7 ways you can prevent a kitchen fire
Nov./Dec. 2008 California Country magazine
By John Valentine
Prevent a kitchen fire with these seven suggestions.
Given our culture’s obsession with multitasking, it can be hard for time-crunched families to focus on doing one thing at a time. So walking the dog while the ziti is heating up in the oven makes sense, right? Before you grab your house keys and Bailey’s leash on your way out the door, consider this: Cooking fires are the No. 1 cause of house fires, according to Nationwide, whose family of companies includes Allied Insurance, Nationwide Insurance and Nationwide Agribusiness.
Cooking fires kill more than 3,000 people every year, injuring more than 13,000 and causing more than $5 billion in damages. Nationwide points to the unattended stove as the primary cause of kitchen fires. So why not hang out in your kitchen while you cook? Instead of running an errand away from home, tackle a task near the stove instead. Walking or driving off is not worth the risk.
Other suggestions offered by Nationwide to avoid a kitchen fire:
- Don’t set your groceries or anything on the stove. Although it may appear to be extra counter space, your stovetop should stay clear.
- Set a timer whenever you light a burner or the oven, in case you are distracted or forget.
- Keep kids and pets away from the stove and use back burners to keep pans from getting knocked into. When using front burners, turn handles inward.
- Keep your oven and stovetop clean. When grease and food residue build up, they can catch fire from the heating elements. Before preheating your oven, check inside to see if it needs to be wiped.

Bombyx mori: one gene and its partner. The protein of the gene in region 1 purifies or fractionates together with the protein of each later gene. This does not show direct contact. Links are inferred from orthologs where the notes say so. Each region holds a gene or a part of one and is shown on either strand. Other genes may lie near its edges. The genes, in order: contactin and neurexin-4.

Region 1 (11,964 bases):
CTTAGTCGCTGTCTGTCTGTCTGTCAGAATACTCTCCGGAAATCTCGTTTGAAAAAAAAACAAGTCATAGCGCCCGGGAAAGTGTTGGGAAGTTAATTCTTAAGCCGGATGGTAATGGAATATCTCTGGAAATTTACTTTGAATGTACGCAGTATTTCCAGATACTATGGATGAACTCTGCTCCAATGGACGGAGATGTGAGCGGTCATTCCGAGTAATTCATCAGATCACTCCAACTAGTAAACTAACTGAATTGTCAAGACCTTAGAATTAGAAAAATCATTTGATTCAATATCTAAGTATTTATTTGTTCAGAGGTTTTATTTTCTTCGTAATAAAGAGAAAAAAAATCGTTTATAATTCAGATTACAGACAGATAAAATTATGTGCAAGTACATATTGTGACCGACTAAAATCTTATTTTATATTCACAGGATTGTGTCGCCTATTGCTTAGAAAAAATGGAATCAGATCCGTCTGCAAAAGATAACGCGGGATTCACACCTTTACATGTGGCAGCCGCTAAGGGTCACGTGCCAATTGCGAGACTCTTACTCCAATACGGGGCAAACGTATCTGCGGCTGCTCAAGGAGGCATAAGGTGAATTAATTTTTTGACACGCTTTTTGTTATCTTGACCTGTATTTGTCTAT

- Buy an ABC (multipurpose) dry chemical fire extinguisher and put it within grabbing distance of the stove. (In a pinch, use baking soda.) Install a smoke detector near the kitchen—it can reduce chances of dying in a fire by nearly half.
- Use the right size pot for what you’re making to avoid food boiling over. Use the appropriate size burner for your pan. And heat cooking oil slowly over moderate heat while you supervise.
- Never use the oven or stove range to heat your home. A gas oven can cause carbon monoxide poisoning, and a forgotten electric oven can overheat and cause a fire.
Find out what to do before, during and after a fire by visiting www.fema.org and clicking on “Fire.” You’ll also learn how to teach kids as young as 3 to follow a home escape plan.
John Valentine, CLU, CPCU, is director of sponsor relations for Nationwide Insurance. He can be reached at 800-552-2437 ext. 4393 or email@example.com.